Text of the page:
Fun_People Archive
5 Jun
Weirdness [532] - 17Apr98

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From: Peter Langston <psl>
Date: Fri,  5 Jun 98 16:39:05 -0700
To: Fun_People
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Subject: Weirdness [532] - 17Apr98

X-Lib-of-Cong-ISSN: 1098-7649
Excerpted-from: WEIRDNUZ.532 (News of the Weird, April 17, 1998)
		by Chuck Shepherd

* In March, two Missouri legislators proposed a law to have the state give
$1,000 to any married couple over age 21 who do not have sexually
transmitted diseases, who have no children prior to the marriage, who have
not aborted a fetus, and who were not previously married.  The law would
establish official Missouri policies of chastity and faithfulness.
[I don't suppose anyone was worried where they would find the funds... -psl]

* In March, Rogers, Ark., software developer Rick Bray introduced his
TVGuardian sound monitor, which silences offensive words in television
dialogue and prints tamer substitutes as captions on the screen.  Bray
expanded George Carlin's "seven words you can't say" to about 100, and says
his device can analyze surrounding dialogue so that, for example, "God" will
be muted only when used irreverently.  (An earlier version of the software
captioned "Dick Van Dyke" as "jerk Van gay.")
[Oy! Don't let me get started...  -psl]

* Movie producer Warren Weideman announced in February that his company
would make a crime-and-intrigue adventure film for the Showtime cable
channel based on the work of U. S. Postal Service inspectors and said he
hopes it will improve the Postal Service's reputation.  Several years ago,
Weideman worked for USPS scanning movie scripts, trying to find places to
insert positive images of the Postal Service and admitted there were "not
that many."

* The Sleepwalking Defense to homicide finally made its way to the U. S. in
February after having achieved success in a famous case in Canada 10 years
ago.  Phoenix, Ariz., inventor Scott Louis Falater said he was sound asleep
during the time he stabbed his wife 44 times and during the time neighbors
watched him hold his wife's head underwater in a backyard swimming pool.
Just as the Canadian defendant had supposedly driven 14 miles to his mother-
in-law's home while asleep and beat her with a tire iron, Falater managed
to put on gloves, kill the woman, bandage a cut, and dispose of his bloody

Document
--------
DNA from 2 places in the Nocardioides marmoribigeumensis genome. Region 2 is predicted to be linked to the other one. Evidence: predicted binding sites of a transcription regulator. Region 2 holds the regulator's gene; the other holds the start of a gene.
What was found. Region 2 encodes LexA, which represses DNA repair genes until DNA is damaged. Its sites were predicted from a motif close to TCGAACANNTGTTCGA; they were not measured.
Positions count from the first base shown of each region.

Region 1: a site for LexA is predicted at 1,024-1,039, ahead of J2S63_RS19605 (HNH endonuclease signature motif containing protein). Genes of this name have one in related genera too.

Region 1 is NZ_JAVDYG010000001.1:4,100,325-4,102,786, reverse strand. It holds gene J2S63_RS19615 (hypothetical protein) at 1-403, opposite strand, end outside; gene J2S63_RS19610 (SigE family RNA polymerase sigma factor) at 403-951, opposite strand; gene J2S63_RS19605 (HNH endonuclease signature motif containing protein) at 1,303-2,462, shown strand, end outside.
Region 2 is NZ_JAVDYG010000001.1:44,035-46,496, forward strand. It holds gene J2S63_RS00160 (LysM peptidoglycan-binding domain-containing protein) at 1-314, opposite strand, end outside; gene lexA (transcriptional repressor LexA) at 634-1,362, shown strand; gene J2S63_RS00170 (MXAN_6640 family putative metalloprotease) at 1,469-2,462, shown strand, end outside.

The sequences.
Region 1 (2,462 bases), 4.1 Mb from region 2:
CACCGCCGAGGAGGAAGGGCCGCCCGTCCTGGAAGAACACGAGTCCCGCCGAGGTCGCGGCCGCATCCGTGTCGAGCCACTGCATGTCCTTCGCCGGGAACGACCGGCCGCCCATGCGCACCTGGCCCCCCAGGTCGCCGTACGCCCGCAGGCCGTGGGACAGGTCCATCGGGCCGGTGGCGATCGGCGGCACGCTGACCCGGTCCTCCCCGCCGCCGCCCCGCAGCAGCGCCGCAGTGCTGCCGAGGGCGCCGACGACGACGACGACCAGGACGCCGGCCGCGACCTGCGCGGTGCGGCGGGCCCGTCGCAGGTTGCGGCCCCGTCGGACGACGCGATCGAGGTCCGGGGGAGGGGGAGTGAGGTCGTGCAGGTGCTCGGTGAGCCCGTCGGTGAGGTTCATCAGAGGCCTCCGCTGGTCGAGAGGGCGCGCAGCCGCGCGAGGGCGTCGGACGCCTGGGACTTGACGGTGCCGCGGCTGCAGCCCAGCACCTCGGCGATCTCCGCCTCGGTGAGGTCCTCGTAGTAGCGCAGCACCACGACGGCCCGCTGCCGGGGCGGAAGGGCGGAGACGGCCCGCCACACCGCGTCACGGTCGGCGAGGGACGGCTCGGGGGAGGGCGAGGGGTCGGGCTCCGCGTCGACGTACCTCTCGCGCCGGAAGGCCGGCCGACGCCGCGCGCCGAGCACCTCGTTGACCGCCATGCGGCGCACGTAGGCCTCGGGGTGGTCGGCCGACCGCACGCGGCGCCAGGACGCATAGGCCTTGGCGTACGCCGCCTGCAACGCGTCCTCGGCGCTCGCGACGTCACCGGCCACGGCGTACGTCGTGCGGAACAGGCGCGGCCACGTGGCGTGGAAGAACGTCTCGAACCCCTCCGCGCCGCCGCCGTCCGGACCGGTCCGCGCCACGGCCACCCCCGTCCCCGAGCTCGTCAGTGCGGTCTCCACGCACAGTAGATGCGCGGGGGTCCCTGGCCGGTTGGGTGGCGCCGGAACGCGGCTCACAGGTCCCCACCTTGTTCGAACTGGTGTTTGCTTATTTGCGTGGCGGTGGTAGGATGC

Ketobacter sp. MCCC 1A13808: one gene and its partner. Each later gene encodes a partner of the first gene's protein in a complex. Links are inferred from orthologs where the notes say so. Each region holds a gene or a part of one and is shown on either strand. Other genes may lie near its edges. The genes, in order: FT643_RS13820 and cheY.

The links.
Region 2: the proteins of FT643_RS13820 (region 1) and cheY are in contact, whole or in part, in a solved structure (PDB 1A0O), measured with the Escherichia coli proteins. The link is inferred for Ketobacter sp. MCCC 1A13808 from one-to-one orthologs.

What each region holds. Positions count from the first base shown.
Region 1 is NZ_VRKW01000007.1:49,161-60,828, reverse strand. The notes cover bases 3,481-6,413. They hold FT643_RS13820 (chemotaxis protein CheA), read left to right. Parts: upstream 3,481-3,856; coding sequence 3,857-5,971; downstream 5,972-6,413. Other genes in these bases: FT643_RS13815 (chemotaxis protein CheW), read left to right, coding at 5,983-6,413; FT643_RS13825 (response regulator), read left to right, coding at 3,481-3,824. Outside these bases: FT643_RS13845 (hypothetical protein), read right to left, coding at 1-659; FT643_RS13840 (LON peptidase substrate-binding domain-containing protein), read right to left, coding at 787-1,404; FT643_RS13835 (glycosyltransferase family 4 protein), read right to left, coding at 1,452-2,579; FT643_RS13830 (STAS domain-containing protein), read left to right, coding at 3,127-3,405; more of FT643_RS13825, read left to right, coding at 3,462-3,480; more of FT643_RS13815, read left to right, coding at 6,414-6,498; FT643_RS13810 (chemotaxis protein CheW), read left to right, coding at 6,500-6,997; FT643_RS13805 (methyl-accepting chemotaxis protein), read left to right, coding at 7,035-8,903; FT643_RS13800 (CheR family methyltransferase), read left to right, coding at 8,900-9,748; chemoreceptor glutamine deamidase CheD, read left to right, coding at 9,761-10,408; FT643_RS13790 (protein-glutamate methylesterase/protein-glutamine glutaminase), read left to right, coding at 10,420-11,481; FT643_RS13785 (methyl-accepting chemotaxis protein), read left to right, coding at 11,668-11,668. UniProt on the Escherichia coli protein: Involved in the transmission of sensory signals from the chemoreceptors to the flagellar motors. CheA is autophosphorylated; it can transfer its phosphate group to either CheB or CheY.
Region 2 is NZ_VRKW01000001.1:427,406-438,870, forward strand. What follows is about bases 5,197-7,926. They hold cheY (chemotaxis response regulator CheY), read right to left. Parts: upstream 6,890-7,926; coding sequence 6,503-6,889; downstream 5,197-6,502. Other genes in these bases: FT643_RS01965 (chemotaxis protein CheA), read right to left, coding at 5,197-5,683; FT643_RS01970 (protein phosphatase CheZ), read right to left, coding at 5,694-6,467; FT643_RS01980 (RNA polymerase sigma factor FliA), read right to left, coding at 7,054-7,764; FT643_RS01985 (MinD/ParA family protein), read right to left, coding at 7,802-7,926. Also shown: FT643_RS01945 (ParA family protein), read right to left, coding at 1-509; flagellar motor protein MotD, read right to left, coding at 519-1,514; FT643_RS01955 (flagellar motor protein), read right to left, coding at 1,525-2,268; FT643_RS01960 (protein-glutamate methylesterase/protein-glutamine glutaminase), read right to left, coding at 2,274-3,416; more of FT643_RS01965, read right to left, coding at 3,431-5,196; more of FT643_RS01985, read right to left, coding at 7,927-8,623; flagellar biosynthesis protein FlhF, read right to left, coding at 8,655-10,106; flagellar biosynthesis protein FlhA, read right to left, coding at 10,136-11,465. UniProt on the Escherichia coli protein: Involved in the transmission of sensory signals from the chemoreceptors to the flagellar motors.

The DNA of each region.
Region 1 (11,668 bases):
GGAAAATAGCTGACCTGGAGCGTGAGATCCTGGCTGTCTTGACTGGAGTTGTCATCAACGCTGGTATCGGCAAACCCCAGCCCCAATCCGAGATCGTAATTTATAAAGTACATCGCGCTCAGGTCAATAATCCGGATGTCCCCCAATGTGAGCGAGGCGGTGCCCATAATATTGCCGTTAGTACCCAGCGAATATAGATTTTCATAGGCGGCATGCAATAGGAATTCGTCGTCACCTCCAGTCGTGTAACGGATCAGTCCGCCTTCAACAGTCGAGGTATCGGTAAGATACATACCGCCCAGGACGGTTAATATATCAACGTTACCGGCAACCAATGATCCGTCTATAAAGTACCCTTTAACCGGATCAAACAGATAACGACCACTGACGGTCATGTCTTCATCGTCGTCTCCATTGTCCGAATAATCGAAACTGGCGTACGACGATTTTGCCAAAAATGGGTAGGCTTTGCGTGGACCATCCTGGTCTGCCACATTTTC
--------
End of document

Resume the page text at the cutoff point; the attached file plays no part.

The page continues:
clothes, all while asleep.  Not impossible, said an expert on sleep

* In February, Houston, Tex., City Councilman Rob Todd sent the vice squad
to investigate Myrtle Freeman's Condoms & More shop, but they turned up no
violations.  Frustrated, Todd, noting that the novelty inventory included
chocolate lollipops shaped like breasts and items like "edible panties,"
then sent the health department in to close the store for not having a
license to serve pre-packaged food.  To avoid closing, the condom store
chose to discontinue its grocery section.

* In November, Oregon State University physics professor John Gardner had
a federal grant application rejected, apparently solely because it was not
typed double-spaced.  (Gardner, himself, is blind; he was applying to work
on technology for the disabled.) And in December, the Georgia Court of
Appeals turned down, irrevocably, an appeal by the state in a $2.7 million
personal-injury case because the state's paperwork was submitted in New
Times Roman typeface instead of the required Courier.

* In Pittsburgh, Pa., in September, Francis Glancy, 41, with a blood-alcohol
reading more than three times the legal limit, fell off his bike, knocking
himself out, and was charged with DUI under a 1993 ruling that makes a
bicycle a "vehicle."  However, the statute permits first-offenders to avoid
a conviction if they get counseling and agree to a 30-day driver's license
suspension.  Glancy had no driver's license so the judge told him to apply
for one, then allow it to be suspended for 30 days so he could get the
conviction erased.

	Copyright 1998 by Universal Press Syndicate.

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